Members of the DeSales High School cross country teams competed in Whetstone's Arrowhead Invitational on Sept. 18, as their schedule had dictated.
As has been the case for most of the last few seasons, senior Ian Lawson was the top runner for the boys team, placing seventh in 17 minutes, 21 seconds. Senior Kristin Faulkner led the girls team, finishing 26th in 21:43.
Lawson, Faulkner and their teammates heard longtime coach Bob Lennon encouraging and advising them throughout the 3.1-mile race, but only in their heads.
"Every single race I've ever run, he's been there," Lawson said. "I knew exactly what he'd be saying the whole race -- 'You'd better move now, or you'll be in trouble after the race,' stuff like that. He's always been there. This is different, for sure, being the first race without him."
Lennon, 64, was killed Sept. 15 in a hit-and-run crash while riding his bicycle on Miller-Paul Road in Galena. According to police reports, he was struck from behind by a car, nearly breaking his bike in two. Passers-by found him on the side of the road a short while later, but it was too late to help.
On Sept. 19, following up on a tip, the State Highway Patrol found the vehicle it believes was involved in the crash. The next day, Staff Lt. Anne Ralston, a patrol spokeswoman, said the vehicle had been impounded and investigators were interviewing a person in connection with Lennon's death but that no charges had been filed at that time.
Lennon had spent 40 of his 42 years teaching at DeSales and was in his 38th season as cross country coach.
The Stallions aren't the only runners in central Ohio who will be competing with heavy hearts for the remainder of the season. On Sept. 14, the day before Lennon was killed, longtime Canal Winchester coach John Bender died of leukemia.
Bender, 71, was in his 21st year coaching the Indians' boys and girls cross country teams and had coached the girls track and field team the past 21 seasons. He was diagnosed with leukemia early this year but continued to coach the girls track team. A combination of heart trouble and cancer largely had sidelined him from coaching the cross country teams since the end of August.
"We knew it was coming. Many of the kids got to visit him in the hospital and come to terms with what was happening," said Jeff Kline, an assistant cross country coach on Bender's staff since 2000 who will oversee the teams for the remainder of the season. "The hardest part by far was practice (Sept. 16). We talked for a few minutes about all the impacts coach Bender had on their lives. It was extremely touching. I told them to go off on their own and run wherever they wanted. It was a time to reflect, a therapeutic time."
Unlike the Indians, the Stallions did not have a chance to say goodbye to their coach.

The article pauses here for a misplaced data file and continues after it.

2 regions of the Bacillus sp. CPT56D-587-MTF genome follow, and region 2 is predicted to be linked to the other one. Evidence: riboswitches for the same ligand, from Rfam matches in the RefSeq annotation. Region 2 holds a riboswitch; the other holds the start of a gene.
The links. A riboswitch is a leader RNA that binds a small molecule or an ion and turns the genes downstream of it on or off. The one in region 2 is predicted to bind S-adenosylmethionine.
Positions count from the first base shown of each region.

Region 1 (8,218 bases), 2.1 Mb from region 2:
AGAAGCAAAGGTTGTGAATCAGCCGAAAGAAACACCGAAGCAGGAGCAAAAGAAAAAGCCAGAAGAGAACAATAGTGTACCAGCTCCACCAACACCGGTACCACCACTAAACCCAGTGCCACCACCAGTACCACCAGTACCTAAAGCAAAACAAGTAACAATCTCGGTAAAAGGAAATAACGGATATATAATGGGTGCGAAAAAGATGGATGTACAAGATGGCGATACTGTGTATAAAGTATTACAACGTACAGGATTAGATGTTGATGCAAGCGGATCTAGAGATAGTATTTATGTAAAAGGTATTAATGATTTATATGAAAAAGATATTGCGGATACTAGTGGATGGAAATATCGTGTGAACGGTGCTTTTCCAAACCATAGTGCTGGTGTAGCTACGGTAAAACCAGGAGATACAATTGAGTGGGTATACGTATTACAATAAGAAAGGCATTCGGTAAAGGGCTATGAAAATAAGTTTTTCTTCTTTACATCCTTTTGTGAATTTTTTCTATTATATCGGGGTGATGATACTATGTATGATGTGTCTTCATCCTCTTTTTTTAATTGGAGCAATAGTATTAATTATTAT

"I was crying at the start (of the Arrowhead Invitational) because I saw the picture of him on the back of our jerseys," Faulkner said, referring to a photo of Lennon with "Desales (sic) Strong," "may perpetual light shine upon you" and "rest in peace, Mr. Lennon" printed on a sheet of paper that was attached to the Stallions' jerseys. "I was looking aside, waiting for Mr. Lennon to be there, because he always was. I thought of that and it made me run harder."
Two-and-a-half hours before the Arrowhead Invitational, the Stallions and others in the DeSales community had their catharsis. The runners, who served as pallbearers during visitation hours and took up several rows at St. Matthias Church, were among the first -- following members of Lennon's family -- to say their farewells. Several huddled in small groups, hugging and crying out their shock and grief from the nightmarish previous 72 hours.
The Stallions unanimously decided during a team meeting Sept. 16 that they would compete in the Arrowhead Invitational. The Indians opted not to compete in the Bob Reall Invitational on Sept. 21 at Lancaster because Bender's funeral was being held that day. They will resume their season Saturday, Sept. 28, at Heath's Bulldog Invitational.
Several members of the DeSales community, including principal Dan Garrick and new cross country coaches Emily Rizek and Katie Shelton, tried to guess how many students Lennon had taught and coached during his tenure with the school. A conservative estimate was 6,000.
Bender probably impacted just as many, albeit in different roles. The Canal Winchester native served as a city councilman and a school-court liaison in Franklin County for the Educational Service Center of Central Ohio and taught Sunday school, among other things.
To be certain, the district, regional and state cross country meets this fall won't be the same without Lennon and Bender patrolling the courses with stopwatches and notepads. But if the runners look hard enough, the coaches always will be in their rightful place.